NEW YORK (TheStreet) -- Broadcom (BRCM) soared by double digits Wednesday on word that Avago Technologies (AVGO) is close to acquiring the chip maker. That chatter also sent other chip stocks higher, including Intel (INTC) and Micron Technologies (MU) which also rose, in part due to an earlier report of rising demand for chips.
Broadcom spiked 21.8% to close at $57.15. Avago, reportedly the prospective buyer, soared 7.8% to end the day at $141.49.
Avago is reportedly in advanced buyout talks to acquire Broadcom, which manufacturers chips for both the smartphone and broadband industries, according to a Reuters report. Broadcom's market cap at the close Wednesday stood at nearly $34.2 billion.
The report also noted a deal between the companies could come as early as this week. Avago has ramped up its inquisitive nature, approaching Xilinx, Renesas Electronics and Maxim Integrated Products about a potential buyout, according to Reuters.
Intel jumped 1.8% to end the session at $33.71.
Intel reportedly resumed buyout talks to acquire Altera (ALTR) earlier this month, with the parties eyeing a potential price that could reach $13 billion, according to a CNBC report.
Interest is running high when it comes to mergers in the chip industry, making Intel and Avago far from alone in their pursuit of potential buyout targets. Last year, according to a Reuters report, worldwide semiconductor mergers and acquisitions reached $31 billion -- its highest level since 2011.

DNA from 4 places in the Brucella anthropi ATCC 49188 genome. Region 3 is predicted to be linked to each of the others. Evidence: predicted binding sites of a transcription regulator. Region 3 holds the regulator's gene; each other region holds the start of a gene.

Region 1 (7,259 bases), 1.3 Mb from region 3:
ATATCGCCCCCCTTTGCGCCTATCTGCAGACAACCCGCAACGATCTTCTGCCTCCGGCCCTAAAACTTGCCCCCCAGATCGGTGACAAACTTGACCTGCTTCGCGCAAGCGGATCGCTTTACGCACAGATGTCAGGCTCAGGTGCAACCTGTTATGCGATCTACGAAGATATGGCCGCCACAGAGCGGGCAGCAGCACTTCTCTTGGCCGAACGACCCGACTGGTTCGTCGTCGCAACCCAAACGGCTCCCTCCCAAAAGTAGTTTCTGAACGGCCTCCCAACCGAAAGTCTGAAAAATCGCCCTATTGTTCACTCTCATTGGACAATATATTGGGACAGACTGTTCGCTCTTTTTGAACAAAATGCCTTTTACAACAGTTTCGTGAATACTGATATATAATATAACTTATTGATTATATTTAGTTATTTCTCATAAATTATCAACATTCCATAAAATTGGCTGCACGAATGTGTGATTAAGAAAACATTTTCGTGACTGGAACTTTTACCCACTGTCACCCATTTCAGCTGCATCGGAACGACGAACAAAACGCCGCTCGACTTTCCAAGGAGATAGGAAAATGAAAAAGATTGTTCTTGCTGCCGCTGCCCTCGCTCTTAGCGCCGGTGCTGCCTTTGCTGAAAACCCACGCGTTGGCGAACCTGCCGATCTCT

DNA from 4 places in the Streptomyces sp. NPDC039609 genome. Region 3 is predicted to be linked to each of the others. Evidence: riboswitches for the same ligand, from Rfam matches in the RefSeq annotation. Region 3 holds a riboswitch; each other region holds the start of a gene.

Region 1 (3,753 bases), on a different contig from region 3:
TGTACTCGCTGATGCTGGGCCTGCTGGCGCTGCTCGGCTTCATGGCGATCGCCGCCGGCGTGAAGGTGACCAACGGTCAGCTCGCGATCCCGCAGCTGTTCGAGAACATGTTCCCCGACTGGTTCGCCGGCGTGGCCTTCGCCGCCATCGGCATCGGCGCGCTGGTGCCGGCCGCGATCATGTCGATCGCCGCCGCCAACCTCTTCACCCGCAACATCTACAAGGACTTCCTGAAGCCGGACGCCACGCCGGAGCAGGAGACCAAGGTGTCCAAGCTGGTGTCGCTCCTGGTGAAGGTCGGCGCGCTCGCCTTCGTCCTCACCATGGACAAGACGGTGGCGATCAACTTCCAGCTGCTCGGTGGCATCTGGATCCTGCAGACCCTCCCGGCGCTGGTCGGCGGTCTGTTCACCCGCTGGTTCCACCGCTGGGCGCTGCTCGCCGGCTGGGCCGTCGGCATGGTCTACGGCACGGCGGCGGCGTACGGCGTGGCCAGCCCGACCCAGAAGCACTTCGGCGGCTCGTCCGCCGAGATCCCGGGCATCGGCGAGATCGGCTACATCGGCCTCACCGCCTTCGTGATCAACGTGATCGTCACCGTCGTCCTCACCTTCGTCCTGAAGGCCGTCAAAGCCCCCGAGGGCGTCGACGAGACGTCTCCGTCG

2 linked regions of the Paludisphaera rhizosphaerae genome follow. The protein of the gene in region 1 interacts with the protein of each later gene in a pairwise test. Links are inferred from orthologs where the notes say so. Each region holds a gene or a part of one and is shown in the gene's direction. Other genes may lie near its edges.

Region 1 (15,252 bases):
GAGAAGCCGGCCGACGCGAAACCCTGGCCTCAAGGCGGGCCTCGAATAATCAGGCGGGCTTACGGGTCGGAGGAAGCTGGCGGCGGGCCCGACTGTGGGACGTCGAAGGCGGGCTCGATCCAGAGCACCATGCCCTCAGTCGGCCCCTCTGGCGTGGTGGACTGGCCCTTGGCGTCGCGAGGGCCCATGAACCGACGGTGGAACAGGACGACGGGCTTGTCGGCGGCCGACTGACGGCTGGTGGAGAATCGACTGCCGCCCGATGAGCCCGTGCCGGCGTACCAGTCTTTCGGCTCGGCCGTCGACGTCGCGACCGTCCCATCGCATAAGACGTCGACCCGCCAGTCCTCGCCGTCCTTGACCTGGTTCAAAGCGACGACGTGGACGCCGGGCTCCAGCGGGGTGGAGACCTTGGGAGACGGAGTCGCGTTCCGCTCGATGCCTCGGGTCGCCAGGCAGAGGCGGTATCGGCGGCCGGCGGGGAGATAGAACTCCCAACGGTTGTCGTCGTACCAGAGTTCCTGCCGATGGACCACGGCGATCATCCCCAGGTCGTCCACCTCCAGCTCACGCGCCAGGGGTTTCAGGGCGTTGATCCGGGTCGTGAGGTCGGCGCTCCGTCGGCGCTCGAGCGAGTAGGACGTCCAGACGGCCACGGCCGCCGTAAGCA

Micron Technologies climbed 3% to close at $28.13.
Micron was tagged earlier this year as a potential buyer of rival SanDisk (SNDK), which closed up 4% to end the day at $69.01.
An April report cited a note from Bernstein analyst Mark Newman. According to this report, Newman pointed to SanDisk's current valuation as making it a prime takeover target for rival NAND chip maker Micron, as well as other players in the market.
Micron, however, may have an greater incentive to strike such a deal. A Jefferies & Co. analyst, according to a Barron's report, said Micron, as well as Intel, are expected to benefit from the diminishing inventory of chips in the struggling PC market.
As the PC industry uses up its chip inventories, Intel and Micron stand to benefit as these hardware players purchase new semiconductors later this year, Jefferies said in the report.